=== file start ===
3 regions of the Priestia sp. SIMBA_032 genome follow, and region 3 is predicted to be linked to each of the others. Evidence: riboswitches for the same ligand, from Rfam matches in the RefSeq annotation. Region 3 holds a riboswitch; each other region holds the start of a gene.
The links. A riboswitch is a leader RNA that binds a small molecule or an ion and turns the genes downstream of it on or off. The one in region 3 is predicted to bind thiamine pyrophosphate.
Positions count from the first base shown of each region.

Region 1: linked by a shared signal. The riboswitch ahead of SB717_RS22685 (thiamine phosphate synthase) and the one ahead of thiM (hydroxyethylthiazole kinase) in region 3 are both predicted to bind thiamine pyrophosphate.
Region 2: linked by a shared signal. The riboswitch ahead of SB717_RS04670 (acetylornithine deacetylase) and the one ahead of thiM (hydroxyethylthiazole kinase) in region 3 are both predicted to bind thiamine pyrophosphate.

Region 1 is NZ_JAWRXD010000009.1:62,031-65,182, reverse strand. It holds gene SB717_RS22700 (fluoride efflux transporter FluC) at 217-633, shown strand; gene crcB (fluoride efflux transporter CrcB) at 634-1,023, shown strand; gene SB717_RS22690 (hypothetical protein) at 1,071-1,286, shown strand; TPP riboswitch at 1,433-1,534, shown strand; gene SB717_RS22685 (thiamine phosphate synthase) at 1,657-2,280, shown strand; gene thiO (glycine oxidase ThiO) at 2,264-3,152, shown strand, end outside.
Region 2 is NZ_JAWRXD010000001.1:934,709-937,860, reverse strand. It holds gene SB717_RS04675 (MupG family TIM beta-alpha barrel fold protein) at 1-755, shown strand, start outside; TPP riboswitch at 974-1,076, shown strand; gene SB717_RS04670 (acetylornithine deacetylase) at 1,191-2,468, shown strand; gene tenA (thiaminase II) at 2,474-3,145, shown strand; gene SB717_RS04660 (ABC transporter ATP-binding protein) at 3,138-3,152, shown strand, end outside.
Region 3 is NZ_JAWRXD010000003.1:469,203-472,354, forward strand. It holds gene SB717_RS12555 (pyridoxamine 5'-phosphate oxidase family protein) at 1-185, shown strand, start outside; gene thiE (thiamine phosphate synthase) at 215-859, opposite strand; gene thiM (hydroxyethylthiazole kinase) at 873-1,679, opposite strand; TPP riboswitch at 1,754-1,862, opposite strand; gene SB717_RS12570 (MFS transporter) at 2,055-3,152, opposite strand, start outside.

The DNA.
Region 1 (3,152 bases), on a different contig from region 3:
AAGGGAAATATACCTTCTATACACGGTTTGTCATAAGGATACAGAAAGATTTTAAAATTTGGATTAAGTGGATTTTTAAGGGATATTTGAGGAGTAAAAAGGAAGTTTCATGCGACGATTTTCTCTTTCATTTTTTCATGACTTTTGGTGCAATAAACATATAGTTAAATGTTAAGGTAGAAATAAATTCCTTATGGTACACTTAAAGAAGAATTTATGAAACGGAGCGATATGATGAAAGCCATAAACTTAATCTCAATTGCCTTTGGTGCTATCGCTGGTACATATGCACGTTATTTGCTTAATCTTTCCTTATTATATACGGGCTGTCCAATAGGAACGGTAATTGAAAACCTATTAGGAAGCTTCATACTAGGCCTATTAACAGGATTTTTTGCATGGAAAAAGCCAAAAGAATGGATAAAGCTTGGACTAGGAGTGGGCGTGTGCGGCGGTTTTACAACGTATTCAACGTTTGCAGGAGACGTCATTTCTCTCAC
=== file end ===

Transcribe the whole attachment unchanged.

3 regions of the Priestia sp. SIMBA_032 genome follow, and region 3 is predicted to be linked to each of the others. Evidence: riboswitches for the same ligand, from Rfam matches in the RefSeq annotation. Region 3 holds a riboswitch; each other region holds the start of a gene.
The links. A riboswitch is a leader RNA that binds a small molecule or an ion and turns the genes downstream of it on or off. The one in region 3 is predicted to bind thiamine pyrophosphate.
Positions count from the first base shown of each region.

Region 1: linked by a shared signal. The riboswitch ahead of SB717_RS22685 (thiamine phosphate synthase) and the one ahead of thiM (hydroxyethylthiazole kinase) in region 3 are both predicted to bind thiamine pyrophosphate.
Region 2: linked by a shared signal. The riboswitch ahead of SB717_RS04670 (acetylornithine deacetylase) and the one ahead of thiM (hydroxyethylthiazole kinase) in region 3 are both predicted to bind thiamine pyrophosphate.

Region 1 is NZ_JAWRXD010000009.1:62,031-65,182, reverse strand. It holds gene SB717_RS22700 (fluoride efflux transporter FluC) at 217-633, shown strand; gene crcB (fluoride efflux transporter CrcB) at 634-1,023, shown strand; gene SB717_RS22690 (hypothetical protein) at 1,071-1,286, shown strand; TPP riboswitch at 1,433-1,534, shown strand; gene SB717_RS22685 (thiamine phosphate synthase) at 1,657-2,280, shown strand; gene thiO (glycine oxidase ThiO) at 2,264-3,152, shown strand, end outside.
Region 2 is NZ_JAWRXD010000001.1:934,709-937,860, reverse strand. It holds gene SB717_RS04675 (MupG family TIM beta-alpha barrel fold protein) at 1-755, shown strand, start outside; TPP riboswitch at 974-1,076, shown strand; gene SB717_RS04670 (acetylornithine deacetylase) at 1,191-2,468, shown strand; gene tenA (thiaminase II) at 2,474-3,145, shown strand; gene SB717_RS04660 (ABC transporter ATP-binding protein) at 3,138-3,152, shown strand, end outside.
Region 3 is NZ_JAWRXD010000003.1:469,203-472,354, forward strand. It holds gene SB717_RS12555 (pyridoxamine 5'-phosphate oxidase family protein) at 1-185, shown strand, start outside; gene thiE (thiamine phosphate synthase) at 215-859, opposite strand; gene thiM (hydroxyethylthiazole kinase) at 873-1,679, opposite strand; TPP riboswitch at 1,754-1,862, opposite strand; gene SB717_RS12570 (MFS transporter) at 2,055-3,152, opposite strand, start outside.

The DNA.
Region 1 (3,152 bases), on a different contig from region 3:
AAGGGAAATATACCTTCTATACACGGTTTGTCATAAGGATACAGAAAGATTTTAAAATTTGGATTAAGTGGATTTTTAAGGGATATTTGAGGAGTAAAAAGGAAGTTTCATGCGACGATTTTCTCTTTCATTTTTTCATGACTTTTGGTGCAATAAACATATAGTTAAATGTTAAGGTAGAAATAAATTCCTTATGGTACACTTAAAGAAGAATTTATGAAACGGAGCGATATGATGAAAGCCATAAACTTAATCTCAATTGCCTTTGGTGCTATCGCTGGTACATATGCACGTTATTTGCTTAATCTTTCCTTATTATATACGGGCTGTCCAATAGGAACGGTAATTGAAAACCTATTAGGAAGCTTCATACTAGGCCTATTAACAGGATTTTTTGCATGGAAAAAGCCAAAAGAATGGATAAAGCTTGGACTAGGAGTGGGCGTGTGCGGCGGTTTTACAACGTATTCAACGTTTGCAGGAGACGTCATTTCTCTCAC